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Drunk driver kills seven, victims’ family worries about justice

8th April 2013   ·   0 Comments

By J. Kojo Livingston
Contributing Writer

Late last year The Louisiana Weekly reported on an incident in the Baton Rouge area wherein a white drunk driver, Brett Gerald, killed seven Black people. Six were members of the Gaines family and one was a close friend of the family. They were all in a car leaving a church service on May 30 of last year when the incident happened.

Brenda Gaines 64, was driving from church services in Clinton Louisiana. In the car with her were her daughter, Denise Gaines, 33, a friend Angela Mosely, 35 and four children aged five, 11, 13, 15. Gerald veered into oncoming traffic running the car in front of Gaines off the road, and striking Gaines head-on, killing passengers instantly. Two others were brain dead and taken off of life support later. When arrested Gerald’s blood alcohol was more than twice the acceptable level.

For Gerald this was his fourth DWI arrest, including an incident where he struck one vehicle and ran an 18 wheeler and other vehicles off the road. He was convicted in one of the previous arrest. This month he was sentenced to 70 years in prison, of which he should serve a minimum of 35 years. The family doubts this will happen without intervention.

The case has raised questions about equal treatment of victims and perpetrators justice under the law. MADD-Mothers Against Drunk Drivers has been following the case and standing with the family. The Gaines and Mosley families feel that Gerald was given special treatment from the beginning and that their rights as victims were not respected. They also believe that the actual time served could be less than announced by the district attorney.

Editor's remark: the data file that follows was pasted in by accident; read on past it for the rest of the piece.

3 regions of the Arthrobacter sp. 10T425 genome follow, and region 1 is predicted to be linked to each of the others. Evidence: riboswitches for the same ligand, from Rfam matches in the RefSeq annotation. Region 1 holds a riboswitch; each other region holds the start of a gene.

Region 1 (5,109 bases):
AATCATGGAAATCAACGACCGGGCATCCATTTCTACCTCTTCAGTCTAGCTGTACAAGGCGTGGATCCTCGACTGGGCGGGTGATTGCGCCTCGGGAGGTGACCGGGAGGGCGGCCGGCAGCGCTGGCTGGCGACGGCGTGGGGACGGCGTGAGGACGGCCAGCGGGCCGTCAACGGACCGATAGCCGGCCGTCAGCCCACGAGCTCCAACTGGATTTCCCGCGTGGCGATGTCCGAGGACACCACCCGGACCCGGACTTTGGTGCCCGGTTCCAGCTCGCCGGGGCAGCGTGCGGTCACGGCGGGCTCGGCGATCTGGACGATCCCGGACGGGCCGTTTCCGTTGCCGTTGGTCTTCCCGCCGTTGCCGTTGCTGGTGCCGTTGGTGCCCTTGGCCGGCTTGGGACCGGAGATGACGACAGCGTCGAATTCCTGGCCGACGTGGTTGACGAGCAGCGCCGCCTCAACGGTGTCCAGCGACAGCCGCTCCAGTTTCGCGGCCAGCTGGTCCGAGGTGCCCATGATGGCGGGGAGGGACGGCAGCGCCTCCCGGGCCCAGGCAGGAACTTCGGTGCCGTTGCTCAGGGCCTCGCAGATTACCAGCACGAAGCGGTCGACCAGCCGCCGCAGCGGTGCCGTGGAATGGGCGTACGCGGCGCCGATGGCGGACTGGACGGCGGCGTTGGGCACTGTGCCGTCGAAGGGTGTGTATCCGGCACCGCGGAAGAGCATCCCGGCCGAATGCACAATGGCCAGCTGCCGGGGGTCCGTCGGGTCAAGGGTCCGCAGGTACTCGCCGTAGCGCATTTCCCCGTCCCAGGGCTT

Gerald initially pled not guilty until December when he changed his plea to guilty. “He changed his plea to get lenience from the court system,” said John Gaines, Jr. son and brother of several of the deceased. “With the overwhelming evidence on the case, he had no choice.”

Gaines is concerned with the handling of the case from the beginning and the treatment of his family. “Gerald’s was initially released on a 256,000 property bond within hours of killing five people, critically injuring two who later died.” According to the official statement from the state trooper who arrested him at the scene, Brett Gerald made it home before he did. Gaines says that no eyewitnesses at the scene were subpoenaed or even asked for statements.

“There was a lack of communication with the family. The family was totally ostracized from the proceedings.” A lot of the family’s questions are still unanswered. “During the pre-sentence investigation under the victim’s bill of rights the family was supposed to be allowed to review it prior to the sentencing. We were denied that right,” said Gaines, who works in law enforcement himself.

“We feel as though a plea deal was done because there was so much with the prosecution that did not seem right. At the sentencing hearing D.A. Sam Dequilla of East Feliciana Parish objected to my impact statement, when I said that thee incident, the proceedings and the lack of communication from the prosecutors left the family traumatized. He actually objected!”